Wednesday, March 19, 2008

Spring is Here--Sun Protection Reminder

I first posted this last May, but it never hurts to be reminded.

Patients (& friends) often ask me which sunscreen they should use. Often this is more for skin aging protection than sunburn protection. The answer is the same. The best sunscreen is the one they will use. It has to "feel" good to them--not be too greasy, not have the wrong scent, be the right consistency (lotion vs cream). It will not matter if it is SPF 15 or 3o if it never gets used. The next thing I tell them is to use it daily, all year around, especially on the face and neck. If they are in the habit of applying sunscreen to their face daily (even on overcast days), it won't be forgotten.

For a more scientific answer, you need both UVA and UVB protection. It is the UVA rays that are most responsible for wrinkling and aging the skin. It is the UVB rays that are the most responsible for the sunburn. The best sunscreen is at least an SPF 15 and has a sunblock component also. The SPF rating reflects the product's ability to screen or block UVB rays only. SPF 15 blocks approximately 93 percent of all incoming UVB rays. SPF 30 blocks 97 percent; and SPF 50 blocks 99 percent. To protect against the UVA rays, the product needs to have avobenzone (Parsol 1789), ecamsule (Mexoryl), titanium dioxide, or micro-zinc oxide.
  • Apply the sunscreen 20-30 minutes before going outside.
  • Use enough. To ensure that you get the full SPF of a sunscreen, you need to apply 1 oz – about a shot glass full.
  • Reapply after getting out of the water or toweling off. Even "water-proof" sunscreens are not usually "towel-proof".
  • Reapply every two hours when outside at a beach, etc. for adequate protection.
  • Use even on a cloudy day. Up to 40 percent of the sun's ultraviolet radiation reaches the earth on a completely cloudy day.
  • Shield your eyes with UV-blocking sunglasses. Squinting caused wrinkles around the eyes. The UV rays can cause cataracts.
  • Wear a wide-brim hat to help protect your head & neck.
  • Don't forget to apply lip balm with SPF 15 or higher.
The Skin Cancer Foundation grants its Seal of Recommendation to products that meet the Foundation's criteria for effective UV sun protection products. If you use a product make especially for the face (ie MD Forte Total Protector SPF 30 or Clinique's Super City Block Oil Free Daily Face Protector SPF 25) it will be less likely to cause skin irritation or acne outbreak with daily use. So spend more money on the face and then if you need to save money, do so on the body sunscreen (ie NO-AD SPF 30 Sport Ultra Block Lotion, Coppertone Water Babies Sunscreen SPF 45).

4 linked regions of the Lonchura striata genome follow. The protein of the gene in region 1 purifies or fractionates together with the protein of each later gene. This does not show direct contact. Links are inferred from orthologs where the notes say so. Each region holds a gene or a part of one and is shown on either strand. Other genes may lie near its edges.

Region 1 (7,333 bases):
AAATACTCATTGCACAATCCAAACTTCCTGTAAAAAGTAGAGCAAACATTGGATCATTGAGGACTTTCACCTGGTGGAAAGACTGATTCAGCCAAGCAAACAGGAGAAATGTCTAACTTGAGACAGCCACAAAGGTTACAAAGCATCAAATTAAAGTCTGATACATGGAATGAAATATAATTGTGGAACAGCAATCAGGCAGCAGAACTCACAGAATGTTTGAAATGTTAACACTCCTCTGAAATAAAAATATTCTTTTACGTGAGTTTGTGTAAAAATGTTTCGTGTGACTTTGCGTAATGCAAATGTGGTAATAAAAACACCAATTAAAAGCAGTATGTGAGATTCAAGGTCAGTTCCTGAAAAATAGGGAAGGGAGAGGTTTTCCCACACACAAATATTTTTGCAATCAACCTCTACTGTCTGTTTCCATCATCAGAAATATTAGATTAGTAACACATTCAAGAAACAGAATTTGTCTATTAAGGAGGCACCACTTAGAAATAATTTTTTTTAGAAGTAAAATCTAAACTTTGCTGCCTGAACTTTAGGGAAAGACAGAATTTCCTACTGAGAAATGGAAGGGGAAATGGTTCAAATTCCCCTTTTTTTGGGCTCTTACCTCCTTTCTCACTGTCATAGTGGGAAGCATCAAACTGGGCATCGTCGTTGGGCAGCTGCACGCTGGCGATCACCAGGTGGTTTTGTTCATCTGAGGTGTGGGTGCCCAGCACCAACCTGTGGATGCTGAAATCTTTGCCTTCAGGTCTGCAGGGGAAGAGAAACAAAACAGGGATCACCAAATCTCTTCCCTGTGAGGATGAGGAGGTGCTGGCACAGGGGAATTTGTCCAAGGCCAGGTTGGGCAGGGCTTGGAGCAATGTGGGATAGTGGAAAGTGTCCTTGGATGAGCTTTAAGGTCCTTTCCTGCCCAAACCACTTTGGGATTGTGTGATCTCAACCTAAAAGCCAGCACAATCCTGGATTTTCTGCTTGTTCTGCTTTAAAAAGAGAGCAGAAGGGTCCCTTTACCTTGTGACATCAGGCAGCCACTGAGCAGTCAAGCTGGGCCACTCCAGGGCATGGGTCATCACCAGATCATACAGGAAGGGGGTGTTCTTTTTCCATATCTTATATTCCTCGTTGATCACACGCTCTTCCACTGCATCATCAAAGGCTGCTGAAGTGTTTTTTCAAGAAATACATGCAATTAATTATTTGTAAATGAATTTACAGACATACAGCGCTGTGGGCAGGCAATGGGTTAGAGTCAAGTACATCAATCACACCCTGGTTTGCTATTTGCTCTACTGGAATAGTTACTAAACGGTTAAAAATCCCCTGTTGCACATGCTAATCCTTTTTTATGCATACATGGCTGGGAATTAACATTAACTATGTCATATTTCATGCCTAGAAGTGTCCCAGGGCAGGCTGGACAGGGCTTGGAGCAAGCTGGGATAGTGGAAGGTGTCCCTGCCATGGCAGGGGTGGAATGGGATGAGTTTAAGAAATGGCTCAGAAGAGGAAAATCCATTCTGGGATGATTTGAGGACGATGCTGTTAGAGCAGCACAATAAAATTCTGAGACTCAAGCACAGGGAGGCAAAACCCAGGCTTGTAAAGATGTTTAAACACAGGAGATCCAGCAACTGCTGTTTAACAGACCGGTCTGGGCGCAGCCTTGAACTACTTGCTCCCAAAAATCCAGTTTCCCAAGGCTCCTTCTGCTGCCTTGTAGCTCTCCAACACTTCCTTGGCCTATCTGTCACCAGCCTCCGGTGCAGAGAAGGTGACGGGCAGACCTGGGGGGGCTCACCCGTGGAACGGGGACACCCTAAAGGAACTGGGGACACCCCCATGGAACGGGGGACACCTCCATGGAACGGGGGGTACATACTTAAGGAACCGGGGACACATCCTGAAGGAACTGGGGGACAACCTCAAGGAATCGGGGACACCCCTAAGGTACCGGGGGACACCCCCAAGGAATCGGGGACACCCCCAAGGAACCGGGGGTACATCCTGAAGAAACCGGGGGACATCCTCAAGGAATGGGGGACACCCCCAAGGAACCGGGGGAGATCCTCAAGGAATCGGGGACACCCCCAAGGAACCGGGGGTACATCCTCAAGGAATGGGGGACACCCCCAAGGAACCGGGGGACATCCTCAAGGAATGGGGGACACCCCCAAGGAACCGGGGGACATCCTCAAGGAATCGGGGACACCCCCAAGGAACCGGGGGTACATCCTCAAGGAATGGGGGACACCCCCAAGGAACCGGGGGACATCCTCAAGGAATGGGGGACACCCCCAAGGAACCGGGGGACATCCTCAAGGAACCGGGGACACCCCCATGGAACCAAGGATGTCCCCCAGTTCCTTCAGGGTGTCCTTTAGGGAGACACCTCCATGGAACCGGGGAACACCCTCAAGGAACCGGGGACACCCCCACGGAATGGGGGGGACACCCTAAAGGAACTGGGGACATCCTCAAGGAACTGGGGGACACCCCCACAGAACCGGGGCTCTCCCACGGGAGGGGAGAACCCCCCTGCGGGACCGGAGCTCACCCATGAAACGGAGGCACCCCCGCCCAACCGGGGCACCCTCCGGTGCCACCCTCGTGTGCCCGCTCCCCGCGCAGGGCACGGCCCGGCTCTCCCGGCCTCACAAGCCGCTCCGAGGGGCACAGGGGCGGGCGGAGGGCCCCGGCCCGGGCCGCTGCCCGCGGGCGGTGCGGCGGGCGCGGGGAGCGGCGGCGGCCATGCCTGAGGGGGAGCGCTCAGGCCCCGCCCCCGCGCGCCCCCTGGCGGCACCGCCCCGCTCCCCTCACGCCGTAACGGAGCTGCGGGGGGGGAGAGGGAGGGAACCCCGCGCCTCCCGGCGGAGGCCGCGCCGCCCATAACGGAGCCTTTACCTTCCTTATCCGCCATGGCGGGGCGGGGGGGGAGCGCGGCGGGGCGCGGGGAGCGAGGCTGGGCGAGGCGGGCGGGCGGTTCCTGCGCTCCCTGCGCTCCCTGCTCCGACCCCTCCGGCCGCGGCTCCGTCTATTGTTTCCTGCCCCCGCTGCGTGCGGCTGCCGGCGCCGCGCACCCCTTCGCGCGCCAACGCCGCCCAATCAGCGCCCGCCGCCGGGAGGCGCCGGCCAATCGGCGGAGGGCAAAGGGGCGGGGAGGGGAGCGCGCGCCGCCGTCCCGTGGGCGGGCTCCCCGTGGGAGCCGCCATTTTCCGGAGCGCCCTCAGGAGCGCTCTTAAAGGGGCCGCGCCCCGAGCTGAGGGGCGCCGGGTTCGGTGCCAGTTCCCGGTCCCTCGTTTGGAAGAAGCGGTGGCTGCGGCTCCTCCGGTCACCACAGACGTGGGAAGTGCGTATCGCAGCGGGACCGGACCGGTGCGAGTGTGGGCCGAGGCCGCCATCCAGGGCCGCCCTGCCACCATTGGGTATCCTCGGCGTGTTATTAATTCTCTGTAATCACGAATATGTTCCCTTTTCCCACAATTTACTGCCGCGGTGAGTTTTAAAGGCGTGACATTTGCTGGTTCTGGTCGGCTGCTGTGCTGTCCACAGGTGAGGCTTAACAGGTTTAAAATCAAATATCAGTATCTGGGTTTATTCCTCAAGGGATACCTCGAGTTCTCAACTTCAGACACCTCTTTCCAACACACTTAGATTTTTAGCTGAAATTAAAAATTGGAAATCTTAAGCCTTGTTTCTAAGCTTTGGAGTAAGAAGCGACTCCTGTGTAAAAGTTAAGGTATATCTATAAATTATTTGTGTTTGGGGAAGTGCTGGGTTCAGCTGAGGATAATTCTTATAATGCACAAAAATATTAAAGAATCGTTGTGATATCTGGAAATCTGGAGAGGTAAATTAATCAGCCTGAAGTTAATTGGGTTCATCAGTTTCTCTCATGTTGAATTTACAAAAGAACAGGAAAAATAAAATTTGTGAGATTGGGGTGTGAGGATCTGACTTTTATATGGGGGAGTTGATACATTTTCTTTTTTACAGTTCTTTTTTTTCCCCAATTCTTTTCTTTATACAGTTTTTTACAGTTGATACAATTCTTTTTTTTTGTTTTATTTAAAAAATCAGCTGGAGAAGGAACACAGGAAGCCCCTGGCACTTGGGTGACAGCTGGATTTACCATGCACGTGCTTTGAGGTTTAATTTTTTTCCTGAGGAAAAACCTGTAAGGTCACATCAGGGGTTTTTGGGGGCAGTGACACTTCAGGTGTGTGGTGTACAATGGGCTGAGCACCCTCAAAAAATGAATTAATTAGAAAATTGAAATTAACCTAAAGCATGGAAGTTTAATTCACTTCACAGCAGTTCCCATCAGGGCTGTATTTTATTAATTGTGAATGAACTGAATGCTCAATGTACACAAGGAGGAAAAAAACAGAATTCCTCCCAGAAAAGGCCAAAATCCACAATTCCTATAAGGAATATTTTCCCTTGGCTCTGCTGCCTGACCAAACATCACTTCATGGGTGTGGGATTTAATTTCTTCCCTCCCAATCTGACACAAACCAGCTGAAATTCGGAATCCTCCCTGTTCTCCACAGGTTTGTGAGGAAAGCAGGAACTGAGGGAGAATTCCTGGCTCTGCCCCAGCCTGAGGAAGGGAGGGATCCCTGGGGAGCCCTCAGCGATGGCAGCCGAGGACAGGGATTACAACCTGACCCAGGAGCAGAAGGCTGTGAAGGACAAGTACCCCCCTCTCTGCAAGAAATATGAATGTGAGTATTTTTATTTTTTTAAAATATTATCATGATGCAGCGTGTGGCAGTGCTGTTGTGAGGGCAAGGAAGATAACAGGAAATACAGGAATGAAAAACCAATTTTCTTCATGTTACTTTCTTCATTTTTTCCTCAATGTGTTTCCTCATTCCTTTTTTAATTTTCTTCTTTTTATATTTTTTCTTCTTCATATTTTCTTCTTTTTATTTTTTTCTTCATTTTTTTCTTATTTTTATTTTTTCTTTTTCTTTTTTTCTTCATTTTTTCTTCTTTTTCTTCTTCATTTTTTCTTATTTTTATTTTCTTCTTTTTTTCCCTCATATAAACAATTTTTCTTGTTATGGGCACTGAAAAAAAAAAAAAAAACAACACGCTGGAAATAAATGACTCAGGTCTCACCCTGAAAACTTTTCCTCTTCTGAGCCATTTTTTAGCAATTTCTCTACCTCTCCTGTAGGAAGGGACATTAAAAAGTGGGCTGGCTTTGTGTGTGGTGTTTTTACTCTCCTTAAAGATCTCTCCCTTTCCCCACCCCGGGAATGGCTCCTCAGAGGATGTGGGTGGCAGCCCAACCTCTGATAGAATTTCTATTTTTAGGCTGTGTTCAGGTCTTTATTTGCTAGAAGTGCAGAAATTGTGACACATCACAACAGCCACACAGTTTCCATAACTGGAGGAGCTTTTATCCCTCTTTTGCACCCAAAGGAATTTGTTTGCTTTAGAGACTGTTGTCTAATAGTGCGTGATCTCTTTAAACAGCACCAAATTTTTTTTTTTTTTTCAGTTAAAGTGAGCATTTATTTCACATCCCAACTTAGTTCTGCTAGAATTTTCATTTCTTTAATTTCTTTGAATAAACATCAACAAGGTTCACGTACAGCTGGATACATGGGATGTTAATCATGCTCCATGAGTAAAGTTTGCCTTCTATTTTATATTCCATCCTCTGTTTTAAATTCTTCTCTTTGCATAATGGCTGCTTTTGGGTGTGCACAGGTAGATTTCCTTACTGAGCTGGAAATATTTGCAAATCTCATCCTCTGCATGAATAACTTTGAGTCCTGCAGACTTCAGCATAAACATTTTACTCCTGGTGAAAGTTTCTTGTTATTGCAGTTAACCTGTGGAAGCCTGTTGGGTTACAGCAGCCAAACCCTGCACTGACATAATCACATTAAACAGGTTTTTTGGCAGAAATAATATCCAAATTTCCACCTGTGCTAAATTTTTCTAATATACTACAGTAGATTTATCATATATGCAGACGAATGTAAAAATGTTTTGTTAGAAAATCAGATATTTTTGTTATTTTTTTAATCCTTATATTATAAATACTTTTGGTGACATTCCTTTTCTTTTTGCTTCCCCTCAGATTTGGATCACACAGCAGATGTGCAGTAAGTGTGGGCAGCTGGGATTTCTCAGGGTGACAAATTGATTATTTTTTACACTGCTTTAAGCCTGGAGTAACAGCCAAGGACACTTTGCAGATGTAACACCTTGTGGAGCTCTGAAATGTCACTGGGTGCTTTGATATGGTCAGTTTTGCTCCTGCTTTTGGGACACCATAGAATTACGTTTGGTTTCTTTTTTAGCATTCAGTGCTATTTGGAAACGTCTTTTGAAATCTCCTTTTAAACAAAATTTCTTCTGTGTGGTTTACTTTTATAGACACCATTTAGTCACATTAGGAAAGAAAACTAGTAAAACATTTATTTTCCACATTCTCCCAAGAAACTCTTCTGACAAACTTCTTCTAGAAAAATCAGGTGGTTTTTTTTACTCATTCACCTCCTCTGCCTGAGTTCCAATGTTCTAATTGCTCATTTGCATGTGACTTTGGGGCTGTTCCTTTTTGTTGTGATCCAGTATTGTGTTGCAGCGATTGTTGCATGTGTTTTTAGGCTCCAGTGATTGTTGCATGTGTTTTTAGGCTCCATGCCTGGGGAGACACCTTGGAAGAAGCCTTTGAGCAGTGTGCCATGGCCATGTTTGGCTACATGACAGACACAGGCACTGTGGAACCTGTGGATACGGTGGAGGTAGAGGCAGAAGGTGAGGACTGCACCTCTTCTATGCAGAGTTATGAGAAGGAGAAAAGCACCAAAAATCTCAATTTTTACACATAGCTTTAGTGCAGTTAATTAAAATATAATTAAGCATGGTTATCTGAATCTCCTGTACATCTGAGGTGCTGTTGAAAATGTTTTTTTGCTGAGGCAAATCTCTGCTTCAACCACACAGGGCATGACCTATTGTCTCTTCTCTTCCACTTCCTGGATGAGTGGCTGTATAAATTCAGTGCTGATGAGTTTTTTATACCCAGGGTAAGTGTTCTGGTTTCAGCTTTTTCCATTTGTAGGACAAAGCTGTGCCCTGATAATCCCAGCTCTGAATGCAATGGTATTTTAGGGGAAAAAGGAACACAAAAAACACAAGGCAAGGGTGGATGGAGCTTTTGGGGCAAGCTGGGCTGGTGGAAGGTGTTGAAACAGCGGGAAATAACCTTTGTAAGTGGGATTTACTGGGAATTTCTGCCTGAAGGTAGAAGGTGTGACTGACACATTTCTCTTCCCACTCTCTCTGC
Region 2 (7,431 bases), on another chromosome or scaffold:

Eric, AKA The Pragmatic Caregiver said...

Ecamsule (Mexoryl) is com*pletely* genius. I have *never* been so consistently pale as I've been since I switched from Neutrogena with Parsol to LaRoche-Posay's Anthelios SX, which is one of the (three?) Mexoryl preparations available in the US.

I'm the color of skim milk, and I don't tolerate much sun exposure, period, but with Anthelios, I feel comfortable with both incidental exposure (car to building) and some purposeful exposure (by the pool). I live in Seattle, but spend a couple of weeks a year in Phoenix, and let me tell you, this has changed how I feel about being outside during daylight hours.

In fact, your post reminds me that tomorrow is the day I start using daily sunscreen again (the UV index in Seattle is never high enough to matter between the fall and spring equinoxen to merit sun protection - more like antioxidants so I don't rust). Thank you for the reminder!


rlbates said...

You are so welcome Eric. And thank you for the comment on Mexoryl.